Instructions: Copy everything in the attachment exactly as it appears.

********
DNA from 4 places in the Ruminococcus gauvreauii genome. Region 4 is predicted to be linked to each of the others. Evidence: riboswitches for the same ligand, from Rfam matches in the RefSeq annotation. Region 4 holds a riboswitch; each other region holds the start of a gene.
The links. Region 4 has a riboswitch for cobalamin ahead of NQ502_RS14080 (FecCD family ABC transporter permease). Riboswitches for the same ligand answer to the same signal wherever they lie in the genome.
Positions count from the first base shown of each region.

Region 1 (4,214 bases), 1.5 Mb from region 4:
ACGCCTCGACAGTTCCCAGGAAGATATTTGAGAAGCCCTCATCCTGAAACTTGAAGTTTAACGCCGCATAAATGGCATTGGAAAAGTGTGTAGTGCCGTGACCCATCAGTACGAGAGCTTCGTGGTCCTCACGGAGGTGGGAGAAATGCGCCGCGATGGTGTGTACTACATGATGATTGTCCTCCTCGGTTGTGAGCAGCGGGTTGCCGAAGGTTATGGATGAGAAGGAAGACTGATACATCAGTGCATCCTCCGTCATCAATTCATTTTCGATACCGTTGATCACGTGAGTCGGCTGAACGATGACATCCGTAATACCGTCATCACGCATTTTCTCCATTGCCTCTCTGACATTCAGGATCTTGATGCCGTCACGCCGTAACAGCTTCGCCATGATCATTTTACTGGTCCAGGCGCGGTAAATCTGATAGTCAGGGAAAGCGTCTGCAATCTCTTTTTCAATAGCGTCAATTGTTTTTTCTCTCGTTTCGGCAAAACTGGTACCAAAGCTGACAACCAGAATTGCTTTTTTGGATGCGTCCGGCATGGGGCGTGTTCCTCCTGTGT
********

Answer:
DNA from 4 places in the Ruminococcus gauvreauii genome. Region 4 is predicted to be linked to each of the others. Evidence: riboswitches for the same ligand, from Rfam matches in the RefSeq annotation. Region 4 holds a riboswitch; each other region holds the start of a gene.
The links. Region 4 has a riboswitch for cobalamin ahead of NQ502_RS14080 (FecCD family ABC transporter permease). Riboswitches for the same ligand answer to the same signal wherever they lie in the genome.
Positions count from the first base shown of each region.

Region 1 (4,214 bases), 1.5 Mb from region 4:
ACGCCTCGACAGTTCCCAGGAAGATATTTGAGAAGCCCTCATCCTGAAACTTGAAGTTTAACGCCGCATAAATGGCATTGGAAAAGTGTGTAGTGCCGTGACCCATCAGTACGAGAGCTTCGTGGTCCTCACGGAGGTGGGAGAAATGCGCCGCGATGGTGTGTACTACATGATGATTGTCCTCCTCGGTTGTGAGCAGCGGGTTGCCGAAGGTTATGGATGAGAAGGAAGACTGATACATCAGTGCATCCTCCGTCATCAATTCATTTTCGATACCGTTGATCACGTGAGTCGGCTGAACGATGACATCCGTAATACCGTCATCACGCATTTTCTCCATTGCCTCTCTGACATTCAGGATCTTGATGCCGTCACGCCGTAACAGCTTCGCCATGATCATTTTACTGGTCCAGGCGCGGTAAATCTGATAGTCAGGGAAAGCGTCTGCAATCTCTTTTTCAATAGCGTCAATTGTTTTTTCTCTCGTTTCGGCAAAACTGGTACCAAAGCTGACAACCAGAATTGCTTTTTTGGATGCGTCCGGCATGGGGCGTGTTCCTCCTGTGT